The Kuzari, or Do Ashkenazi Jews descend from converted Chasars?
Sometime between 1130 and 1140 A.D. Jehuda Halevi, the great Spanish-Jewish poet, thinker and physician wrote "The Kuzari - An Argument for the Faith of Israel". It is framed as a series of dialogues between a philosopher, a Christian priest, a Muslim scholar and a Jewish rabbi on the one hand, and al Khazari, the king of the Khazars on the other. The arguments convince the king, and he converts to Judaism.
Superficially, one might consider the history of the Khazars as merely a literary device to frame a profound discourse on the nature of the Jewish religion, but several independent sources have survived supporting the existence of a 9th century Jewish Kingdom between the Black and the Caspian Sea north of the Caucasus.
The myth of the Jewish Khasars had led some 19th and 20th century scholars to postulate that Ashkenazi Jews as a whole had descended from the Khazars, rather than from a remnant of Israelites, exiled from the Holy Land, who had migrated north from Rome and later east towards Bohemia, Poland and Russia.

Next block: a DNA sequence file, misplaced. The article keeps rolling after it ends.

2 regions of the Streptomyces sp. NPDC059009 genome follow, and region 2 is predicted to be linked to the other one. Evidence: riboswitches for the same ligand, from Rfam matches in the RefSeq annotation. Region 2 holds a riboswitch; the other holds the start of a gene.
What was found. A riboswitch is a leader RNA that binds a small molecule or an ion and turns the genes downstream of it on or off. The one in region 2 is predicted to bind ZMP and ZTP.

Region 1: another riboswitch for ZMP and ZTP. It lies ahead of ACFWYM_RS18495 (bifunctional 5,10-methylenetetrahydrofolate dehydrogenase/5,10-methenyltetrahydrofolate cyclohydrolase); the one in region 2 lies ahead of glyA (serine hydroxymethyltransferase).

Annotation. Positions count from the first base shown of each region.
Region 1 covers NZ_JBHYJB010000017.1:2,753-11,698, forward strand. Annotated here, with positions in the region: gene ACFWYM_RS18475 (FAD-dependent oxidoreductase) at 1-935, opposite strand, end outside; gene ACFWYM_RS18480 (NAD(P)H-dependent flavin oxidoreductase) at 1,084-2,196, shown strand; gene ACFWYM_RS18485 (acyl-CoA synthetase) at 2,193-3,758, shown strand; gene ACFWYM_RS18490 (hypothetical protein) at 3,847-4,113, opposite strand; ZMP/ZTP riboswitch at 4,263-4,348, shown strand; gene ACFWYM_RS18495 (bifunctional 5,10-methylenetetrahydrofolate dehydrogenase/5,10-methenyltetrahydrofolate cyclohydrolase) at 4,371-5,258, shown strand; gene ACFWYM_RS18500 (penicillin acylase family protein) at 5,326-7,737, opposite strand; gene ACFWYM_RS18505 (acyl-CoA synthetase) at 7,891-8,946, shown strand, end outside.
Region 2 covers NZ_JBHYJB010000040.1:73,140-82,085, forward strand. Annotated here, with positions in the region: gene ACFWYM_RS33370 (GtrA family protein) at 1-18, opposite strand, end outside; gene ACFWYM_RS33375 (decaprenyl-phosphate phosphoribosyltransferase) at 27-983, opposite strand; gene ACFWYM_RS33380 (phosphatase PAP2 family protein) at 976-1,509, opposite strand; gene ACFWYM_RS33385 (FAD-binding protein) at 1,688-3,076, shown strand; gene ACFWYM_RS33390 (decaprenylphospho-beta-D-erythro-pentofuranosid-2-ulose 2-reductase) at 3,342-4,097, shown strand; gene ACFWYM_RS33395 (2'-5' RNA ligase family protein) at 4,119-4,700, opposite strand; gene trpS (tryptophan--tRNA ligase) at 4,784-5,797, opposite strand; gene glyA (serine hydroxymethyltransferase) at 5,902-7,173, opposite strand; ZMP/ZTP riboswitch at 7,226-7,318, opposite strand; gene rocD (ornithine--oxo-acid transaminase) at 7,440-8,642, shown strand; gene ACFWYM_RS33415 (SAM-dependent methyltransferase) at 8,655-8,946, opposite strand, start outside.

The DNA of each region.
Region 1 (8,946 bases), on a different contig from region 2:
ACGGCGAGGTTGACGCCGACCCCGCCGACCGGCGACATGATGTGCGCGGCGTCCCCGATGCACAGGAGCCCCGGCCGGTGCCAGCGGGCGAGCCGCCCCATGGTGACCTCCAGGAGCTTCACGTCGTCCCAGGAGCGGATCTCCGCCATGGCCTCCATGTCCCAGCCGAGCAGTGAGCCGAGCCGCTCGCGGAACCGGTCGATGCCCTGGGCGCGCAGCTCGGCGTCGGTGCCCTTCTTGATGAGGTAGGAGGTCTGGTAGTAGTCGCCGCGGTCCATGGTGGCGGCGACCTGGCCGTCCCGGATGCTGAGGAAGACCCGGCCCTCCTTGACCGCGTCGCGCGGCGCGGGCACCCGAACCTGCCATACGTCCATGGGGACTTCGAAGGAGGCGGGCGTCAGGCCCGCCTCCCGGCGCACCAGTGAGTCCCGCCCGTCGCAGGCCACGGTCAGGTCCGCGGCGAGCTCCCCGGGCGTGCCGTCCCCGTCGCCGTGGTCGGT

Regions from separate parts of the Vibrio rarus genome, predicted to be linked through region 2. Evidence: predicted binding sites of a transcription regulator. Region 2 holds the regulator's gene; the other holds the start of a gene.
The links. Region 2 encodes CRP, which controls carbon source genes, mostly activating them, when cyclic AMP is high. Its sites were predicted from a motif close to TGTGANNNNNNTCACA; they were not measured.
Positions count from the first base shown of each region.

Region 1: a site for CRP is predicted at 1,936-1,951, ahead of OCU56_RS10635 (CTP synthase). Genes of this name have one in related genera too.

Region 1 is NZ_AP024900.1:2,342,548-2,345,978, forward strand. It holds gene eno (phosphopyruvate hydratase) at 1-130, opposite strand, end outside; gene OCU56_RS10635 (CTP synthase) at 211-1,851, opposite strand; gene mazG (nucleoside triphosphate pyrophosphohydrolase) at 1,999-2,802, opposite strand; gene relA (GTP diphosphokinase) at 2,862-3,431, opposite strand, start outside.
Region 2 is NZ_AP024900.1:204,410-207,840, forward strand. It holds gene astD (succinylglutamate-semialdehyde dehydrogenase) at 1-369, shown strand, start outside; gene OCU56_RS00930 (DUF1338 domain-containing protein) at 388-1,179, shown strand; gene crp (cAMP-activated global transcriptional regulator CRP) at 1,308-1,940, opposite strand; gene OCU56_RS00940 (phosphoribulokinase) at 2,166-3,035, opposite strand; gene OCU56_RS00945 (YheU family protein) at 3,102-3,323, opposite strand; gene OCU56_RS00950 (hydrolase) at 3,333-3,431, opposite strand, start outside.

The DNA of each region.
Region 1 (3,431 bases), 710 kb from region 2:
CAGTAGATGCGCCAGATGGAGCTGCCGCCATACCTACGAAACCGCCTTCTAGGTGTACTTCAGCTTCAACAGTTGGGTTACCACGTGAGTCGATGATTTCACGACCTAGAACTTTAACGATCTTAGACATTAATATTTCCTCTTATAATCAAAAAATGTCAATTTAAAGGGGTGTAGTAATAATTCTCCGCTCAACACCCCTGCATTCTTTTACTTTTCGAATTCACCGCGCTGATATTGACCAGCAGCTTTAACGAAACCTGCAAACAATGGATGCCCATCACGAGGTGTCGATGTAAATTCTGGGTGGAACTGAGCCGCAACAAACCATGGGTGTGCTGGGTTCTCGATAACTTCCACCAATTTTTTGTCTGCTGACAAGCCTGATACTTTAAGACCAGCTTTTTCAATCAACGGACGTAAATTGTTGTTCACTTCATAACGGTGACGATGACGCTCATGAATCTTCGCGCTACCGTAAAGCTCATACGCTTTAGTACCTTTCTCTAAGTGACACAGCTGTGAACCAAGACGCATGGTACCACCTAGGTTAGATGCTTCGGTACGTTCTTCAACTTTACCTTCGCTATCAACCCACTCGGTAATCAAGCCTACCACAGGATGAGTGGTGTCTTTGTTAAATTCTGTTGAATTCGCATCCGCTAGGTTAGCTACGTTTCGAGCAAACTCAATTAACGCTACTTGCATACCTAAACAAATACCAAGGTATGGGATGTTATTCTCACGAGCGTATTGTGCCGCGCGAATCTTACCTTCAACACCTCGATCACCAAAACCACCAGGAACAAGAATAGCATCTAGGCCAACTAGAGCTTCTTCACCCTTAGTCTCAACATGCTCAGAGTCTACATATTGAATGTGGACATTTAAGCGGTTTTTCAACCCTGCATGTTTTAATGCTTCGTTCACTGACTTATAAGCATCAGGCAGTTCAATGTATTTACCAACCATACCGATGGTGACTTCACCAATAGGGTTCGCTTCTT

Modern genetic research, using the tools of molecular biology has refuted the Khazar theory. Please join us as Ralph Bloch guides us through this fascinating topic.
Ralph Bloch is a retired academic of Swiss origin who has been active in genealogy since 2001. Ralph’s research interests include: Jewish history in Bavaria, Baden-Württemberg and Frankfurt a.M. He is responsible for the Jewish Genealogy in Bavarian Swabia project and website http://jgbs.org and is a founding member and webmaster of the Jewish Genealogical Society of Hamilton http://jgsh.org.
Ralph has researched the history and genealogy of the Jews of Stühlingen from 1580 – 1743 and written his own genealogical database software containing over 6400 individuals.